Internet Contest Giving Away NBC Airtime
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NBC is looking to promote viewership of its Wednesday sitcom "Ed," as well as to drive traffic to the portal of its Internet subsidiary, through a contest offering Web surfers the chance at 30 seconds of primetime, national airtime.
Users of Los Angeles-based NBC Internet's NBCi portal have until next week to register for the "Live Surprise" contest, which offers four winners the opportunity to deliver a live message during a 30-second spot. The spots will air during four episodes of "Ed" in May.
Participants must register what they want to say at NBCi.com by April 11, and must submit sample videotapes of their message by April 21.
NBCi said it envisions entrants sending Mother's Day messages or telling off a frustrating boss. In fact, it's encouraging participants to be as creative and wacky as possible. While four entrants will get the chance to air their message, the creator of the best surprise message -- as judged by NBCi users -- will win $5,000.
NBC is promoting the effort through several spots airing in primetime and late night.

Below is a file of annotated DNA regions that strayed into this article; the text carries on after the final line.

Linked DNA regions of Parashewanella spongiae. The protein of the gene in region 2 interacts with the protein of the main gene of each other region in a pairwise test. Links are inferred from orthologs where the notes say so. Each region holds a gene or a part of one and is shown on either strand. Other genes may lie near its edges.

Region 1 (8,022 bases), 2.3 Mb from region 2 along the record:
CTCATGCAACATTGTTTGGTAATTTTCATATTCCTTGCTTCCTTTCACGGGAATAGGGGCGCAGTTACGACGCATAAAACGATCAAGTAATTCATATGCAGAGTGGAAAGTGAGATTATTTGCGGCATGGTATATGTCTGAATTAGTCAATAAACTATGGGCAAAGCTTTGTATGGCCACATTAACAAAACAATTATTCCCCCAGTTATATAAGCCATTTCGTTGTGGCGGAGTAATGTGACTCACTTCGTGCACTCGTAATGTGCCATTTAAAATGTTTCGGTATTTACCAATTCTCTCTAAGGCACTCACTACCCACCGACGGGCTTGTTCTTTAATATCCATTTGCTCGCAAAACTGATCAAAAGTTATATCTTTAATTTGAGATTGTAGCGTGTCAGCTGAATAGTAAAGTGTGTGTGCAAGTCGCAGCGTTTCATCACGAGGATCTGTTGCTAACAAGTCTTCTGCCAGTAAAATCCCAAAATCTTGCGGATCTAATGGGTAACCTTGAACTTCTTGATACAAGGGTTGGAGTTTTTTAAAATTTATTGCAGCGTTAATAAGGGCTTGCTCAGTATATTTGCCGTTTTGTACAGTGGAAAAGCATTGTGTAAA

The four finalists for the live TV message will be selected on April 25, but their identities will be kept secret until the messages air during "Ed". NBCi will stream the surprises on NBCi.com following the live broadcasts.
While the effort is a light-hearted way for NBC to promote offline and online content, the move comes as several large media companies are launching similar efforts.
AOL Time Warner, for instance, routinely promotes Time Inc. print publications and content from its TV divisions -- like CNN, for instance -- on its online properties. Likewise, Viacom recently announced a new initiative at MTV's interactive unit to more closely integrate the division with the cable TV music network.
"Amidst a lot of talk about convergence, we continue to develop effective programs that will increase the interactivity between NBC and NBCi, while presenting our viewers and users with exciting opportunities," said NBCi chief executive Will Lansing.
NBC said the idea was inspired by the success of February's "NBCi.com Primetime Valentine" contest, in which the winner proposed during the telecast of "Ed." According to the network, that contest drew nearly 40,000 entries, and more than 12 million viewers saw the spot on-air.